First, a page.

A chef, food writer, and food historian, Michael Twitty wears more hats than we can count. On his blog Afroculinaria, which debuted in 2010, he chronicles the cuisines created over generations by enslaved African Americans. In non-pandemic times, he leads culinary tours to West Africa, teaching about the traditions that still influence contemporary American cuisine. His food history memoir, “The Cooking Gene,” won the 2018 James Beard Award for Best Food Writing. And on top of all that, he’s a Hebrew school teacher.
Based outside Washington, D.C., Twitty spends most of his day doing research and interviews for future projects, with frequent breaks to speak at Zoom events. He recently made an appearance on Michelle Obama’s new Netflix show, “Waffles and Mochi,” to teach kids about one of his favorite staple foods: rice.
Morning ritual: Davening. I wash my hands, shower, get dressed, put on tefillin. I say the basics.
What he keeps in his workspace: My appliqué cloth from Benin. It represents the history of the Fon people, from whom I have ancestry. In 2019, I was able to make a culinary pilgrimage there.
His at-home colleagues: My blind adopted dog Felix is my coworker: Beg for food, sleep, pee break, repeat.
His go-to lunch: Soup, salad, whatever one-pot meal I make up, or homemade pizza.
Favorite weekend ritual: My husband, who lives about an hour away from me for now, comes up for Shabbat dinner. We do that, Shabbat lunch and seudah shlesheet.
Sarah Livingston is the executive director of Hillel at Ohio University. It’s her job to reach out to the university’s students, many of whom have started college from their childhood bedrooms, and induct them into a new form of online-only Jewish life. She does all that while parenting two toddlers: Gavi, four years old, and Rafa, two.
Most days, Livingston heads to the office for a few hours while her sons stay home with their nanny. She uses the time away from home to take Zoom meetings and phone calls — “because once I’m home I can’t do it with screaming kids,” she said. After making her kids dinner and putting them to bed, she sits down at the dining room table for a second shift of paperwork, chipping away at the grant-writing, budget-making and marketing that goes into running a Hillel. By 11 p.m., she’s in bed, getting ready to for the next day.
What gets her out of bed: I spend about 18 minutes on a music meditation playlist or guided meditation from Cantor Kerith Spencer-Shapiro. It helps me to start my day in the right energy space to deal with willful toddlers and all of my work.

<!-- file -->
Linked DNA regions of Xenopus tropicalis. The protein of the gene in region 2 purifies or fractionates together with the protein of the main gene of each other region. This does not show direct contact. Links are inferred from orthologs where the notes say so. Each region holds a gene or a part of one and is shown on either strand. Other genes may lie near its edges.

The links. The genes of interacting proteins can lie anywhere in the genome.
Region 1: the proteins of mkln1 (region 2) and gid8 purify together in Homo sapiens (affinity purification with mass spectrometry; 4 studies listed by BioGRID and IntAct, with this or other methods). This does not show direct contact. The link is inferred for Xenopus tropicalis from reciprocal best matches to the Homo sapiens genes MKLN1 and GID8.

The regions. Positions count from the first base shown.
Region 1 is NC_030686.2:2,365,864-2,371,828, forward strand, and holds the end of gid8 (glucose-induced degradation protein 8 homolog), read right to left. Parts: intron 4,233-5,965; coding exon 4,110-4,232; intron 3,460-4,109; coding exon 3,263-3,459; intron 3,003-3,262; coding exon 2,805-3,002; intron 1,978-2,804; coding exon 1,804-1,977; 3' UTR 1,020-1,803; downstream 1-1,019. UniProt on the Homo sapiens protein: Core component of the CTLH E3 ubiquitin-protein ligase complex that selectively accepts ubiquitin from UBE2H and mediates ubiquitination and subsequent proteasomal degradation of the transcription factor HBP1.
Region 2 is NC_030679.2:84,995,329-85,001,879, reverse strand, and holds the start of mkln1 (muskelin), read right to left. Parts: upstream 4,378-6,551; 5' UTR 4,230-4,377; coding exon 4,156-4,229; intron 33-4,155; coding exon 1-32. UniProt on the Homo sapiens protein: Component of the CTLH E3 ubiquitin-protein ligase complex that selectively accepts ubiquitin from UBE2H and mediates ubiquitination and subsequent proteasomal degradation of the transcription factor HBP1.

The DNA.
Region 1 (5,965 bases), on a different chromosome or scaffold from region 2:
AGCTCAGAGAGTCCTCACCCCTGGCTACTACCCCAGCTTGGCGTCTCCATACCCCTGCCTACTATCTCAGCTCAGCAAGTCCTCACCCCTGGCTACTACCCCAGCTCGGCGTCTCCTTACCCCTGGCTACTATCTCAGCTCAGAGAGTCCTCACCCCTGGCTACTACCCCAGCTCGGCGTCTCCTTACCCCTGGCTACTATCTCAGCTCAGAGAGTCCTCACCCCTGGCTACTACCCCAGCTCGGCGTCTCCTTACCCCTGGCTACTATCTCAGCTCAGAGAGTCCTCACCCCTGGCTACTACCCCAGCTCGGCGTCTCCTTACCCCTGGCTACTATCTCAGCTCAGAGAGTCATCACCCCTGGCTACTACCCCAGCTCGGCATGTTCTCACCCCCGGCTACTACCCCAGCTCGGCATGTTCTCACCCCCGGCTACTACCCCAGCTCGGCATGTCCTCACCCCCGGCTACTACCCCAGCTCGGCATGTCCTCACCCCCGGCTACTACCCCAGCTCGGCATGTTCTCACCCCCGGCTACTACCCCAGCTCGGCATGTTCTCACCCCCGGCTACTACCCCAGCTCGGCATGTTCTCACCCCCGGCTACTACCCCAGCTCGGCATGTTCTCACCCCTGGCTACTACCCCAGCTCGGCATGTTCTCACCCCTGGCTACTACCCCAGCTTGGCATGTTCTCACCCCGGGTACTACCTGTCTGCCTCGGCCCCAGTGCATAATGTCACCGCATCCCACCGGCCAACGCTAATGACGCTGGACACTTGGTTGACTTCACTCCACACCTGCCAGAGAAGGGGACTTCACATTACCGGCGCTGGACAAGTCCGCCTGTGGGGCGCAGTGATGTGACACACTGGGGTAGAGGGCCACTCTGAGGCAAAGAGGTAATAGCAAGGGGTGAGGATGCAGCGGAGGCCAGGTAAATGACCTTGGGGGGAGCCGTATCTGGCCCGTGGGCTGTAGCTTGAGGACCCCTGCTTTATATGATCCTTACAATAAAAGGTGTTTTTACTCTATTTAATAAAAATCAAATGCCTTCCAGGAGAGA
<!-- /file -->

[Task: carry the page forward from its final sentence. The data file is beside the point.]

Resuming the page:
Coffee breaks (just kidding, there are none): My husband works in Canton, Ohio, and we live in Athens, so I single-parent four days a week and I don’t get breaks. But if I am taking a break from work and I can do it without kids it usually involves being outside — a hike is my preference.
How she gets it done: Our nanny has made it possible for me to be successful and for my husband to work away in Canton. I would have lost my mind months ago without her. She gives her whole heart to our family.
What she’s learned: I will never take for granted the joy of a face-to-face meeting again and will always take my breaks outside as much as possible. No more of this sitting at my desk for five or six hours and forgetting to use the washroom or get a drink of water.
Her favorite WFH moment: This one happens every six weeks: Gavi, my oldest, comes on the screen at the beginning of our board meetings to chat with my board. Every time he introduces himself like he doesn’t know everyone on the call and they don’t know him. “Hi, my name is Gabriel. What’s your name? How are you? What are we talking about?” I know it’s gonna happen but it always makes me laugh. It will be a very sweet and funny memory in years to come.
Her weekend ritual: Shabbat morning. I always make an extra challah just for French toast, and we all eat a big breakfast together. Then we get dressed and go for a hike as a family. We try to go somewhere new at least once a month.
In 2004 Melissa Balaban, then an assistant dean at USC Law School, helped found IKAR, a Los Angeles shul known for its drum circles and rejection of stodgy, institutionalized Jewish practice. To serve a growing membership almost two decades later, IKAR has had to adopt some of the trappings of institutional Jewry, from a sprawling building to programming for kids and singles to a full staff of rabbis running it all.
And Balaban, now the synagogue’s chief executive officer, is still at the helm. Her typical pandemic era day involves “Back to back Zoom meetings starting at 8 a.m.,” she said. She waits for the occasional phone call in order to fold laundry, make dinner, or take a walk outside.
What gets her started: I wake up at 5 a.m. whether I like it or not. So I read a novel for at least 15 minutes, meditate for 5 minutes, skim the New York Times and Los Angeles Times, do the New York Times mini crossword and get on the Peloton.
Her quarantine colleagues: My husband and sometimes one of my adult daughters. We have had lunch together three times over the past year. But it is nice to just be in each other’s space.
The part of her job people don’t know about: Since I was the kid who cut Hebrew school class, I am the one the rabbis ask if a program will be understandable and accessible to ill-educated Jews — like me.
What she’ll keep from her pandemic routine: Not wearing proper shoes. Reading novels in bed in the morning. Maybe working from a home a day or two a week — I will miss my husband.
Her weekend ritual: Yelling at my family to stop talking while I am watching online services.
Irene Katz Connelly is a staff writer at the Forward. You can contact her at firstname.lastname@example.org. Follow her on Twitter at @katz_conn.